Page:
As a PMP (Project Management Professional) certified project manager, I often get asked by other project managers (or by others who are interested in getting into the field of project management) what the PMP examination is like, how difficult it is to pass, and how I prepared for it.
Even outside the field of project management, the PMP examination has an almost mythical status – many people that I’ve talked to who work in Information Technology or other project management-heavy fields have heard from friends or co-workers about the many challenges involved with applying to, studying for and taking the PMP examination – but don’t worry; in reality, it really isn’t all that difficult!
While it is indeed a worthy challenge to pass the PMP exam, with some hard work and proper preparation it is an achievable goal. Below are the methods that I used to prepare for and pass the PMP exam on my first attempt.
1. Study a variety of different sources
While preparing for the PMP examination, I consulted a variety of different sources. Below are three of the texts that I personally studied during my PMP exam preparation time; I’m not indicating that these are necessarily the best PMP references by any means – I do not have enough familiarity with the other PMP resources to be able to make that call. What I can tell you is that they seemed to work well for me.
The Project Management Body of Knowledge (PMBOK)
The Project Management Body of Knowledge, or PMBOK (pronounced pimbok), is the official source of information for the project management framework managed by the Project Management Institute (PMI). As the PMP examination is based on the information contained in this book, the PMBOK is an essential read when studying for the PMP exam.
Unfortunately, the Project Management Body of Knowledge is rather dry… you might need to down a few coffees during study sessions with this weighty textbook. Also, although the various process groups and knowledge areas are each explained in full detail in the book (with process inputs, outputs, and tools and techniques clearly identified where applicable), PMI’s illustrations of important process flows can be somewhat hard to figure out, and the book is laid out more like a reference manual (its primary purpose) than a teaching tool.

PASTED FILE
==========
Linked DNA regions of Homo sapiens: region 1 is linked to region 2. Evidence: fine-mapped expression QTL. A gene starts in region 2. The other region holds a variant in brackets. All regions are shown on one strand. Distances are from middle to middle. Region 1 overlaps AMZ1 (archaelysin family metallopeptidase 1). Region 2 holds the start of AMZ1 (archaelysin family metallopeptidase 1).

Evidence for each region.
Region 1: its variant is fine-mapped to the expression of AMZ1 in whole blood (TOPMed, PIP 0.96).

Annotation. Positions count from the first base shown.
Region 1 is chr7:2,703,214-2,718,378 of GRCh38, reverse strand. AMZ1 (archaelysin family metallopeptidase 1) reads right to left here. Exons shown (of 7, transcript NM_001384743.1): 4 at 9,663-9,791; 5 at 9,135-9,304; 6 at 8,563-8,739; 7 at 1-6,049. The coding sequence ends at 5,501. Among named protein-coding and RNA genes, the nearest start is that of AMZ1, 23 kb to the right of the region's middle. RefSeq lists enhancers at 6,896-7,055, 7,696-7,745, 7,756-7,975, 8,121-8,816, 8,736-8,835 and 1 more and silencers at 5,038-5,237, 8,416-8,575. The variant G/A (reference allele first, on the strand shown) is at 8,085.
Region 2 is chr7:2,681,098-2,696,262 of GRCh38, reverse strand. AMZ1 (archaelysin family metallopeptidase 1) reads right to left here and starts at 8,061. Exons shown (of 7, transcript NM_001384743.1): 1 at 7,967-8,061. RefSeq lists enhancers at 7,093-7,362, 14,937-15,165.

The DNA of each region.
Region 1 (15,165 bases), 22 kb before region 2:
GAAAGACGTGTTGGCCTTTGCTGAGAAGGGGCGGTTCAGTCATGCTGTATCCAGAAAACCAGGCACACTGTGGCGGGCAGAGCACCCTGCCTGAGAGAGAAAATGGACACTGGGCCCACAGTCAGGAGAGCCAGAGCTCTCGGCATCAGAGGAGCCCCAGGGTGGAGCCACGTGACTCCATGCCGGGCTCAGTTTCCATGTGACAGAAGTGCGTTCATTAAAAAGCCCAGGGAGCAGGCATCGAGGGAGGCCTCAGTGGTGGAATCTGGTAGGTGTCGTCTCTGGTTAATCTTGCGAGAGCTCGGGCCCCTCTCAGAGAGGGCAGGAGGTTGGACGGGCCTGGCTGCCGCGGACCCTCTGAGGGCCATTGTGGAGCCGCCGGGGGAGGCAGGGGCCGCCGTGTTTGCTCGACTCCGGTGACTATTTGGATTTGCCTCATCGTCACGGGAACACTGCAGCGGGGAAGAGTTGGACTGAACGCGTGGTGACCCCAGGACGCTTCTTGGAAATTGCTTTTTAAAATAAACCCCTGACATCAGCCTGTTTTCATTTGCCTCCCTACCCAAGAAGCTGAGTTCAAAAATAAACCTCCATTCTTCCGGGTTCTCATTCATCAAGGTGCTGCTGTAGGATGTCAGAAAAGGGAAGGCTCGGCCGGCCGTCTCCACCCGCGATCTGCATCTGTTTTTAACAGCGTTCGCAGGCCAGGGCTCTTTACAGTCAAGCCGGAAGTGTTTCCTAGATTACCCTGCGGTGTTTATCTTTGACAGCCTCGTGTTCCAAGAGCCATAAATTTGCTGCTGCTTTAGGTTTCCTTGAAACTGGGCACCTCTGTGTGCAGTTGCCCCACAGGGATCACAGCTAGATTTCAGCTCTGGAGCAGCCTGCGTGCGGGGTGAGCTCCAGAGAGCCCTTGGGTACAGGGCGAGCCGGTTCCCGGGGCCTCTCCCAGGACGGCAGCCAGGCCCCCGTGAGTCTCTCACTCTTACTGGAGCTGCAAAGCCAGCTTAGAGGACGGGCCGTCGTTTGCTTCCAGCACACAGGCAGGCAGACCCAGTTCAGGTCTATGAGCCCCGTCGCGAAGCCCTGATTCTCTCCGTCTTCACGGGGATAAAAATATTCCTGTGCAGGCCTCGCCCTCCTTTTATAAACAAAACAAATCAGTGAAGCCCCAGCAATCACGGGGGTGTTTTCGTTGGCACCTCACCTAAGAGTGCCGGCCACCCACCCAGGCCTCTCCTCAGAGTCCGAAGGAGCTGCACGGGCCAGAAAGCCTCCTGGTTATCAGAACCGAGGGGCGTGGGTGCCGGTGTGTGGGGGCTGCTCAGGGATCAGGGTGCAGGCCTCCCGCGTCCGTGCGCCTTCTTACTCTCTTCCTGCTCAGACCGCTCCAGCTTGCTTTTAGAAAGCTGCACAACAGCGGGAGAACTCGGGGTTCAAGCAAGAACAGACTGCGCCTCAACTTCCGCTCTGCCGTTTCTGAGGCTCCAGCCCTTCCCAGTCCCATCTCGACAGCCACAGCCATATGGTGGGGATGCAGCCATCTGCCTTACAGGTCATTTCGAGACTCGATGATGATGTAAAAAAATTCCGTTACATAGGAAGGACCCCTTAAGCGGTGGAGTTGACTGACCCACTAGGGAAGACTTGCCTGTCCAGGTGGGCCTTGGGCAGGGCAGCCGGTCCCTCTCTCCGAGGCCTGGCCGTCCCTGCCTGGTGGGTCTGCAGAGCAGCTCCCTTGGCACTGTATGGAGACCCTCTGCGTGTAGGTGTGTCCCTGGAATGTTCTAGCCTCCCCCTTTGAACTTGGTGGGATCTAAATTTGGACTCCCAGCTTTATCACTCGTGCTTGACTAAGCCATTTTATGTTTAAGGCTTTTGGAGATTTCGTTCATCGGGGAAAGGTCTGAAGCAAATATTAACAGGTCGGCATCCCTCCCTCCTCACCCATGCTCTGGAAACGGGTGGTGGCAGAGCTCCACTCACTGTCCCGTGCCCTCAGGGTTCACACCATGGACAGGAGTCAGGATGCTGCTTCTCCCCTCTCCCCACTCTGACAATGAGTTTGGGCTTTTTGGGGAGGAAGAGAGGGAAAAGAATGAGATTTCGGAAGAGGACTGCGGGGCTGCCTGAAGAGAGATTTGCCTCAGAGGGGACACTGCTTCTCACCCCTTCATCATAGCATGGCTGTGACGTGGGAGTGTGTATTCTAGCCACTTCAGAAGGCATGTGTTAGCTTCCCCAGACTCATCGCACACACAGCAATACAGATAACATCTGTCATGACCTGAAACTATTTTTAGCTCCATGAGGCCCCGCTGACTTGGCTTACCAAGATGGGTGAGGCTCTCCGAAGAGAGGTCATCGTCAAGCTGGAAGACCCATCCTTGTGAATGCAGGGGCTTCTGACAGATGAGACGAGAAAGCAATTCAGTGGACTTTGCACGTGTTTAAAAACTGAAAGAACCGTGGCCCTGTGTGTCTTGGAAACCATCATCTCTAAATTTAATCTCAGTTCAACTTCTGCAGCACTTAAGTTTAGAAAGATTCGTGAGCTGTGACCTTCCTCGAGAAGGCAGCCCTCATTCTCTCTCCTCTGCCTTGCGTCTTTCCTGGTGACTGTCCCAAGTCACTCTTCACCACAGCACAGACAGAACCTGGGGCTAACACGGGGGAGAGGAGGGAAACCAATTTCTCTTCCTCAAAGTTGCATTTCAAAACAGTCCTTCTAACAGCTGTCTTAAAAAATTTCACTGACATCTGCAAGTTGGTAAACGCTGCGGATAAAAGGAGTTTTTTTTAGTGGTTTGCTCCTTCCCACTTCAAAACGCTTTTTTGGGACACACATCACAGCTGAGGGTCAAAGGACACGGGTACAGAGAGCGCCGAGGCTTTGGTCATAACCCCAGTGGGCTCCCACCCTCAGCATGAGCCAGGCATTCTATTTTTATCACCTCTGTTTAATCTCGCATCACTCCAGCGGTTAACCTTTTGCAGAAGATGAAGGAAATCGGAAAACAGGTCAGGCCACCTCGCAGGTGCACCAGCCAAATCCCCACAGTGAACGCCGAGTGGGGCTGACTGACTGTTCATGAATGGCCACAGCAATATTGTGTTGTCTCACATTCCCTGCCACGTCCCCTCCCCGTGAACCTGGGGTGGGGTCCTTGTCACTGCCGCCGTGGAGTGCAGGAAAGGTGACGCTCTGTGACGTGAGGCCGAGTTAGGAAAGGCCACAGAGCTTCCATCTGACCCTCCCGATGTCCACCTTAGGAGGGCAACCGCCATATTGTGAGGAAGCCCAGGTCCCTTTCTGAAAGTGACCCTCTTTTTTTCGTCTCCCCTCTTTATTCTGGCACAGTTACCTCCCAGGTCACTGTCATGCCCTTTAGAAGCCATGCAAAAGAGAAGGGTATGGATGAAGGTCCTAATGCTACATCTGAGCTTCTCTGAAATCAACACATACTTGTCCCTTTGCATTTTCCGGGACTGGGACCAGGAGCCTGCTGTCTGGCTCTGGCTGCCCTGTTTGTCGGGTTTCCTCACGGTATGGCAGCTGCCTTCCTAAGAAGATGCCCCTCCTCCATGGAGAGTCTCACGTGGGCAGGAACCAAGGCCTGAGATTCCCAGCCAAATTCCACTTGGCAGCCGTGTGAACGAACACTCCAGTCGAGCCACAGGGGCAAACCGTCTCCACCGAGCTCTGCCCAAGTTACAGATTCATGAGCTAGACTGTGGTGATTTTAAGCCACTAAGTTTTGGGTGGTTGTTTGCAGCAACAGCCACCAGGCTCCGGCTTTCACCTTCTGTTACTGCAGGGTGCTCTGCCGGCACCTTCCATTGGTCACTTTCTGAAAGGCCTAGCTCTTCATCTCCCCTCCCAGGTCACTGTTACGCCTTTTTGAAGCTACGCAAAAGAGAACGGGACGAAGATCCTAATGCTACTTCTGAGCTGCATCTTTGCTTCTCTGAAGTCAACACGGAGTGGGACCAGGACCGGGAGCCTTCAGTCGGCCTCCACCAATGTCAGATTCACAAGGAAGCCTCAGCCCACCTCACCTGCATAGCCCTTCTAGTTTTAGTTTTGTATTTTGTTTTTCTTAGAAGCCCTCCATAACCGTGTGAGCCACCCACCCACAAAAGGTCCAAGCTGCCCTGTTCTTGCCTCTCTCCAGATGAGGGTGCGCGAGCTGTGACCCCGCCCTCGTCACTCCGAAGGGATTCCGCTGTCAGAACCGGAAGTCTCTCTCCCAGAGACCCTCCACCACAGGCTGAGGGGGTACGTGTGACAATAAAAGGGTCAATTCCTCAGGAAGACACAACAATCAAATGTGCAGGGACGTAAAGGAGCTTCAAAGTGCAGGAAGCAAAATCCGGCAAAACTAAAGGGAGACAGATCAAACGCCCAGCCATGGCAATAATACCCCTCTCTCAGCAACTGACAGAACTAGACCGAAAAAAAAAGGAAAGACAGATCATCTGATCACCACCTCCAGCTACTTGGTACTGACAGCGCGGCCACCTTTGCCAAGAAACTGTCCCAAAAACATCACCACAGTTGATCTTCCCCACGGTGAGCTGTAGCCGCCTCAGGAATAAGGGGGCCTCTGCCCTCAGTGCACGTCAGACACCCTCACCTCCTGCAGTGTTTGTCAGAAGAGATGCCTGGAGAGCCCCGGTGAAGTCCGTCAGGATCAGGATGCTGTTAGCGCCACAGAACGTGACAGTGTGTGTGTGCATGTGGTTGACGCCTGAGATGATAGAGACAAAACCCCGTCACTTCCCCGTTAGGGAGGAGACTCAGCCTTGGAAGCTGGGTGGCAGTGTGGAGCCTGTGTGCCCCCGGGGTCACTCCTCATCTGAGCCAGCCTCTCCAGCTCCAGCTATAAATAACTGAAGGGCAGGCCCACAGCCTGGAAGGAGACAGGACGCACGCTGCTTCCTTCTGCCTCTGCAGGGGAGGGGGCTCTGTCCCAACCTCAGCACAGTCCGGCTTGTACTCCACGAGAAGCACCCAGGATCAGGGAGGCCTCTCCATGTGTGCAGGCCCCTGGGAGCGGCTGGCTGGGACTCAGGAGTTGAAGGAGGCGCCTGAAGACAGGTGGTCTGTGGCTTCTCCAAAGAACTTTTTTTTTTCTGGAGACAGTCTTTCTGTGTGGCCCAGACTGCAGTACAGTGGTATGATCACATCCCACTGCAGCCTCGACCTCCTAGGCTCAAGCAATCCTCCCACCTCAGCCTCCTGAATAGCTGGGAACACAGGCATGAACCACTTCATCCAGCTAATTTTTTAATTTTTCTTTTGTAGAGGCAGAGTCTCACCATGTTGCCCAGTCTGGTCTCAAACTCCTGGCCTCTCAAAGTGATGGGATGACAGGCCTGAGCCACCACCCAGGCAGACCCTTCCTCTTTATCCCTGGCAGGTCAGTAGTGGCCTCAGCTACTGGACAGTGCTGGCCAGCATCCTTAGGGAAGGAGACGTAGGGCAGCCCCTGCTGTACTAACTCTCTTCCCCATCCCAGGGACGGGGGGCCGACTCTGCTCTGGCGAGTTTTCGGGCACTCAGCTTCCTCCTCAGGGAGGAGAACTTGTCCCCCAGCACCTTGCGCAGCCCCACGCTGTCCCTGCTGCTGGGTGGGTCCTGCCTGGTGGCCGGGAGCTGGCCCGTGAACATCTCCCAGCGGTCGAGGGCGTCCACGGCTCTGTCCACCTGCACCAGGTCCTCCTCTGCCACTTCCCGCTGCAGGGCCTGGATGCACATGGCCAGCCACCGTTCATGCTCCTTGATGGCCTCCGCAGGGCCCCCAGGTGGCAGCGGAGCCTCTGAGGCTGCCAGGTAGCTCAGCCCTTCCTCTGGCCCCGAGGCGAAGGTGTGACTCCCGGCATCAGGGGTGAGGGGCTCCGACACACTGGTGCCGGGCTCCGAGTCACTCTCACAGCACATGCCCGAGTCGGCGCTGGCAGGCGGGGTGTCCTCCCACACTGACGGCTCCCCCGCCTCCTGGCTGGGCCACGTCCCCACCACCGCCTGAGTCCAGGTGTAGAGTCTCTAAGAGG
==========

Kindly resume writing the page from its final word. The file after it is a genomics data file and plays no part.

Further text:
The PMBOK also does not cover all of the information that you will need to learn to pass the PMP exam; some concepts that are tested in the PMP examination (ethics being one) are not covered in detail in the PMBOK. As such, in order to study properly for the exam, you’ll need to consult secondary sources.
The PMP Exam: How to Pass on Your First Try by Andy Crowe
The PMP Exam: How to Pass on Your First Try by Andy Crowe of Velociteach is a good, basic introduction to the PMI process areas and knowledge groups. In this book Andy lays out the PMI processes in an easy-to-understand manner, and the way he presents the logical flow of the combined processes is more comprehensible than the manner used in the PMBOK.
Andy’s book also features a variety of practice exam questions; however, I found them to be relatively simple, and not up to the level of difficulty that is found on the actual PMP exam. As such, if you find that you are acing the questions in this book, do not assume that you will perform similarly well on the actual examination.
PMP Exam Prep by Rita Mulcahy
PMP Exam Prep: Eighth Edition by the late Rita Mulcahy is probably the best known of all PMP exam preparation textbooks. Rita goes into a great deal of detail when describing the various processes found within the PMI framework. In fact, one of the drawbacks to this book is that it is extremely wordy (and at times perhaps even a bit preachy), and will take you a long time to study. However, the time spent studying this book is time well spent, as Rita will bring to you a thorough understanding of what the PMP exam is all about. She also introduces the concept of PMI-isms; areas that PMI exam creators tend to focus on when creating PMP examination questions that you should understand and focus on when studying for the PMP exam.
Whereas Andy Crowe’s book’s questions are much simpler than those found in the actual PMP exam, Rita’s book features many challenging sample questions that are comparable to those you might find on the exam itself. As such, to get a good idea of what the PMP exam questions will be like when you are taking the actual examination, this is a good book to consult.
Studying all three sources
If I were to study all three of these books in preparation for the PMP examination (which in fact I did), I would recommend that you study them in the following order: